The process of bank erosion in meandering alluvial rivers occurs through the dynamic interactions between channel contours, the three dimensional structure of water flow, sediment transport, and the geotechnical characteristics of the channel banks and floodplains. Rates of bank erosion are also influenced by the type of vegetation growing on the banks - a factor that is still poorly understood and therefore commonly neglected in models of river shape evolution. The goal of this doctoral dissertation research project is to examine the influence of bank vegetation on the migration of meanders in large alluvial rivers by characterizing the geotechnical properties of channel banks as well as the near-bank water flow structure for forested and non-forested bends. Channel banks and floodplains will be characterized by obtaining data on the bulk grain size distribution, cohesion, root-tensile strength, and hydraulic conductivity for forested and non-forested river bends. Time-averaged and instantaneous velocity measurements will be taken at various water flow stages in forested and non-forested meander bends to characterize the water flow structure near the river bends and how this interacts with the channel banks under differing conditions. In addition, repeat detailed bathymetric and morphologic surveys of the channel bed and banks will be obtained using state-of-the-art technologies. Analysis will focus on interactions among flow structure, vegetation, and the geotechnical properties of floodplain sediments to evaluate differences in bank erosion in forested and non-forested bends.
The results of this research will provide basic insight into the dynamics of how the shapes of channels in large meandering rivers evolve and the influence of vegetation in this process. The research will produce data that can be used to calibrate, test, and evaluate numerical models of river shape dynamics, allowing for more accurate simulations of channel change in meandering rivers. Prediction of channel change is important because meandering rivers often form political boundaries between states and countries, are used as traffic ways for goods, and provide a vast range of habitats for aquatic organisms. As a meandering river migrates across its floodplain, it can result in loss of land, damage to human infrastructure, and introduction of large amounts of sediment into the river system. Thus, an improved understanding of bank-erosion processes in meandering rivers is not only important scientifically, but has important implications for environmental and societal concerns.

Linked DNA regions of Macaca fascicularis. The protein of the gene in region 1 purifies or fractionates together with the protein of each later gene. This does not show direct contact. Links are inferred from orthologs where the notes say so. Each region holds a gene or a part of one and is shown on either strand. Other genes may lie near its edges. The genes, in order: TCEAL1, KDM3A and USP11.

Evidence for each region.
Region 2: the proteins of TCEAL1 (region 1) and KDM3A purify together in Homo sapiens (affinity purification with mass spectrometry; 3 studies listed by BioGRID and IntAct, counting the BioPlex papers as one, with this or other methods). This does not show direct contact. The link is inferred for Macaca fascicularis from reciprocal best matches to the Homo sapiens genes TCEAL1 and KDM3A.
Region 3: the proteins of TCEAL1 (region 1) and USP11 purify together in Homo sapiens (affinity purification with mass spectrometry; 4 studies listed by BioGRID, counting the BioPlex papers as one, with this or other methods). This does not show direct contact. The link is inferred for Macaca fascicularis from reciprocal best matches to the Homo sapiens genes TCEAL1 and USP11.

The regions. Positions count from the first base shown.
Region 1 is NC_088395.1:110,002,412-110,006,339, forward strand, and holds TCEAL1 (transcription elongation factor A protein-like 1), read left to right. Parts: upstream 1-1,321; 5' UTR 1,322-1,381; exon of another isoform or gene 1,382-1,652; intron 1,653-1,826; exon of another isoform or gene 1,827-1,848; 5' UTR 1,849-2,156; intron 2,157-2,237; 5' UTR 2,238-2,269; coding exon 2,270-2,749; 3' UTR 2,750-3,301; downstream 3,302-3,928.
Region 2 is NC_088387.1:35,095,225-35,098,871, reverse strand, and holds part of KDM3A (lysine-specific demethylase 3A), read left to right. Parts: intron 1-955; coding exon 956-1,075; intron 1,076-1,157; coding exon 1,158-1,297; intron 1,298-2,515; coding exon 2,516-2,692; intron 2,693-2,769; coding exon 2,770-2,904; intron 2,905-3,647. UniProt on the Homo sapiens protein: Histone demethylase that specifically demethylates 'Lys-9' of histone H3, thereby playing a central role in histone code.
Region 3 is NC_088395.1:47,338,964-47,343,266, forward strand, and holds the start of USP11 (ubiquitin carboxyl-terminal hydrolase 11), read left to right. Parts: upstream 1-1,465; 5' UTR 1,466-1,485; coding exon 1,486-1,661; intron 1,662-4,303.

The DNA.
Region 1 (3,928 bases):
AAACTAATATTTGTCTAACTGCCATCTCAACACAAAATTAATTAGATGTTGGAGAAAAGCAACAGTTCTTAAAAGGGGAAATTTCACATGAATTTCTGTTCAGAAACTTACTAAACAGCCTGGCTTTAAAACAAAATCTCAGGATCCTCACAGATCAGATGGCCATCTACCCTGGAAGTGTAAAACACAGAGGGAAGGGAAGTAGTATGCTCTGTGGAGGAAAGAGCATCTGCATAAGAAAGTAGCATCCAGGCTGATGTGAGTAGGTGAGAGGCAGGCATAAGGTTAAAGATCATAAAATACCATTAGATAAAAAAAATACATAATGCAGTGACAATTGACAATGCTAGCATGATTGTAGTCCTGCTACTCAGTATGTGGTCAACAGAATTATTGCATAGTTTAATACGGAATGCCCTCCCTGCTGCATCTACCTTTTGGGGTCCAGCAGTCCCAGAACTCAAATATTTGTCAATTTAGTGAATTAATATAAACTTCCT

This project examines interaction between the characteristics of river flow that cause river banks to erode and the characteristics of vegetation on river banks and floodplains that produce resistance to erosion. The goal is to improve current understanding of the influence of vegetation properties on river bank erosion and on the dynamics of meandering rivers, which tend to migrate laterally over time across floodplains. This goal was accomplished by collecting detailed field data on flow velocities, the form of the channel banks, properties of bank sediments, and characteristics of bank vegetation along forested and unforested bends of a large meandering river (Wabash River near Grayville, Illinois). These data provided the basis for evaluating how differences in sediment properties and vegetation characteristics along these two bends result in differences in rates of bank erosion. The results from this research show that forests growing along the outer banks of bends in the river both reduce velocities near the banks and increase the resistance of the banks to erosion. Vegetation growing on the banks impedes the flow of water, reducing velocities near the outer bank. Rooted vegetation, especially large trees, binds soil together, strengthening it against erosive forces of the flow. Forested banks also serve as a source of large woody debris, where large trees fall into the channel near the bank. This woody debris further slows the flow, protecting the bank from erosion. Additionally, the results indictate that the characteristics of bank sediments along forested banks are much more resistant to erosion than bank sediments along unforested reaches where agricultural activities are present. The combined influence of enhanced resistance to erosion and reduced forces of erosion for vegetated banks results in rates of bank erosion for forested bends of the river that are much less than rates for unforested bends of the river. Specfically, repeat surveys during the three year project show that the unforested bend migrates at an average rate of 12 meters per year, roughly 17 times faster than the forested bend. Furthermore, volumetric rates of erosion for the unforested bend were as high as 98,700 cubic meters per year, while the highest volumetric rate of erosion for the forested bend was only 3,900 cubic meters per year. These short-term findings are consistent with evaluations of differences in erosion rates for the two bends over the past 80 based on analysis of historical aerial photographs. Lastly, fieldwork revealed a large amount of bedrock exposed within both bends, which had not previously been documented for the Wabash River and which was shown to strongly influence migration rates of the two bends. The intellectual merit of the project is that it enhances scientific understanding of how differences in vegetation characteristics and material properties of the outer banks of bends along meandering rivers influence rates of movement of these rivers across floodplains. Broader impacts of the research include relevance of the findings for river ecology and for river management. Results of this research will be of interest to ecologists because the findings show the prevalence of large woody debris near the outer banks of forested meander bends that can serve as habitat for fish. In particular, these locations may be important refugia for fish during floods when flow conditions in the river are extreme and stressful to fish. From a river-management perspective, the results show how rates of bank erosion can be influenced by vegetation, rather than requiring the implementation of hard structures to protect outer banks from erosion. The results also inform land management practices by showing how farming to the bank of a river, rather than maintaining a riparian buffer along the river, can lead to high rates of river migration and loss of land.